Lukes writes primarily about Central Europe. His publications deal with the interwar period, the Cold War, and contemporary developments in East Central Europe and Russia.
His books include On the Edge of the Cold War: American Diplomats and Spies in Postwar Prague (New York: Oxford, 2012), Rudolf Slansky: His Trials and Trial (Washington: Woodrow Wilson Center, the working papers series, 2006), Ceskoslovensko mezi Stalinem a Hitlerem: Benesova cesta k Mnichovu (Prague: Prostor, 1999), Czechoslovakia Between Stalin and Hitler: The Diplomacy of Edvard Benes in the 1930′s (New York: Oxford, 1996); the latter book won the Boston Authors Club Award as well as the Kahn Award. Lukes is also a co-author and co-editor of The Munich Conference, 1938: Prelude to World War II (London: Frank Cass, 1999), Inside the Apparat: Perspectives on the Soviet Union (1990), and Gorbachev’s USSR: A System in Crisis (1990).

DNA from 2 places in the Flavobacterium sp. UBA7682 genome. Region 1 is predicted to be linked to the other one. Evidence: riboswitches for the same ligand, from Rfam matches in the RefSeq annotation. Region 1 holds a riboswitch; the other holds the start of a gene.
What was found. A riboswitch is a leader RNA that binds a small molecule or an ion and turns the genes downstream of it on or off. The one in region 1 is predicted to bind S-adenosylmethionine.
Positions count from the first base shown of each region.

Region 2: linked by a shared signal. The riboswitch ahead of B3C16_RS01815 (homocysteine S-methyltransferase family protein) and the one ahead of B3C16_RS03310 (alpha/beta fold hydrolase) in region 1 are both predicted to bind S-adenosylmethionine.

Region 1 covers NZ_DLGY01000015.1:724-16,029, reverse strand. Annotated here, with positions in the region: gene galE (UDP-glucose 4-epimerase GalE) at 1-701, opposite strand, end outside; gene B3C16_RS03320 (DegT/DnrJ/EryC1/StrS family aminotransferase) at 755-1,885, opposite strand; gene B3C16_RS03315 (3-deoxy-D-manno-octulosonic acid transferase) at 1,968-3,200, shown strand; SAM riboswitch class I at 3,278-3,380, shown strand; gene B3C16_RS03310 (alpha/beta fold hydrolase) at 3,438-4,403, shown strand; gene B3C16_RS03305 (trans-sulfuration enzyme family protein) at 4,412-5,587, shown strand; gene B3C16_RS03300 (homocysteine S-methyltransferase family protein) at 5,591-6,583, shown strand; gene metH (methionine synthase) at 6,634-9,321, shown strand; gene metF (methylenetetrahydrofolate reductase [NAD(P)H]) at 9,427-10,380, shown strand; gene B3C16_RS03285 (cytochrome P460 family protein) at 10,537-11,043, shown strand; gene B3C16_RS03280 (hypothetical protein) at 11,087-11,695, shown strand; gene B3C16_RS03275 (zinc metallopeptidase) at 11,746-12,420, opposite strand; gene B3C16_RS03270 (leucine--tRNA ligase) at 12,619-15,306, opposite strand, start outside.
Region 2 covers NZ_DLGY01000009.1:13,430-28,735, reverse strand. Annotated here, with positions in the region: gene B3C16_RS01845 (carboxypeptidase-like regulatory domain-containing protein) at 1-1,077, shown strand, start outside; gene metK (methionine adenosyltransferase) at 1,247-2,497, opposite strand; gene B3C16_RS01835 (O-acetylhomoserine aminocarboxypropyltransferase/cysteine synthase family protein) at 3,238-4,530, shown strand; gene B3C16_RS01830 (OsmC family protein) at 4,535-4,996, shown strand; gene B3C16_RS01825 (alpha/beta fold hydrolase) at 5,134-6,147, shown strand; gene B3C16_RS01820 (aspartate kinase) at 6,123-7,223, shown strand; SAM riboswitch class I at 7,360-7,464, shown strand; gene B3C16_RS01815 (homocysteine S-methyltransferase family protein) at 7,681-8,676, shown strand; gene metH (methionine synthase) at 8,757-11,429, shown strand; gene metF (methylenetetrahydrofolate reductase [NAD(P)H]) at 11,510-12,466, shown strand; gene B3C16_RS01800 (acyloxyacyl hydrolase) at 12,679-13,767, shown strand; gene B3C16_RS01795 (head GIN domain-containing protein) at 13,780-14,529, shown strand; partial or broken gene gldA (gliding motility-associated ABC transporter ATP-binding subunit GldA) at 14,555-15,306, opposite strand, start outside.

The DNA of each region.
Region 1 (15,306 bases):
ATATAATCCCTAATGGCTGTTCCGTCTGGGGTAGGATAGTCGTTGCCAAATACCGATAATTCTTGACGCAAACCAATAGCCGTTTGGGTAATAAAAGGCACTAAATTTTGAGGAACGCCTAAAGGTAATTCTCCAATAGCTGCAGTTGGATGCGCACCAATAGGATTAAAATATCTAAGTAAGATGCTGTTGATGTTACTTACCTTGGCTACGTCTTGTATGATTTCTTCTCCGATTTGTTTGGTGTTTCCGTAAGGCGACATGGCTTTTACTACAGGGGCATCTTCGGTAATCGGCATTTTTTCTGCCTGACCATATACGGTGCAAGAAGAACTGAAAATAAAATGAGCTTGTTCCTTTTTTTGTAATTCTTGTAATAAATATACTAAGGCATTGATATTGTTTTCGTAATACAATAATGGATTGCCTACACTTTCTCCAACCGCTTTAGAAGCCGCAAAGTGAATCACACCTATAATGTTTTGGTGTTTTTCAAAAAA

His scholarly articles have been published in eleven countries and in such periodicals as Journal of Contemporary History, Vierteljahrshefte für Zeitgeschichte, Diplomacy & Statecraft, Historie a vojenstvi, Studies in Intelligence, and Slavic Review.
Lukes is the recipient of the Central Intelligence Agency 2012 Award for Outstanding Contribution to the Literature on Intelligence and the 2000 Stanley Z. Pech Prize for his article “The Rudolf Slansky Affair: New Evidence.”
He was the 2012 W. Glenn Campbell and Rita Ricardo-Campbell National Fellow and the Bitton National Fellow at the Hoover Institution, Stanford University. His work has won the support of various other institutions, including Fulbright, Fulbright-Hays, the Woodrow Wilson Center, IREX, and the National Endowment for the Humanities. In 1997 Lukes won the Metcalf Award for Excellence in Teaching at Boston University.
Lukes is an Honorary Consul General of the Czech Republic in New England.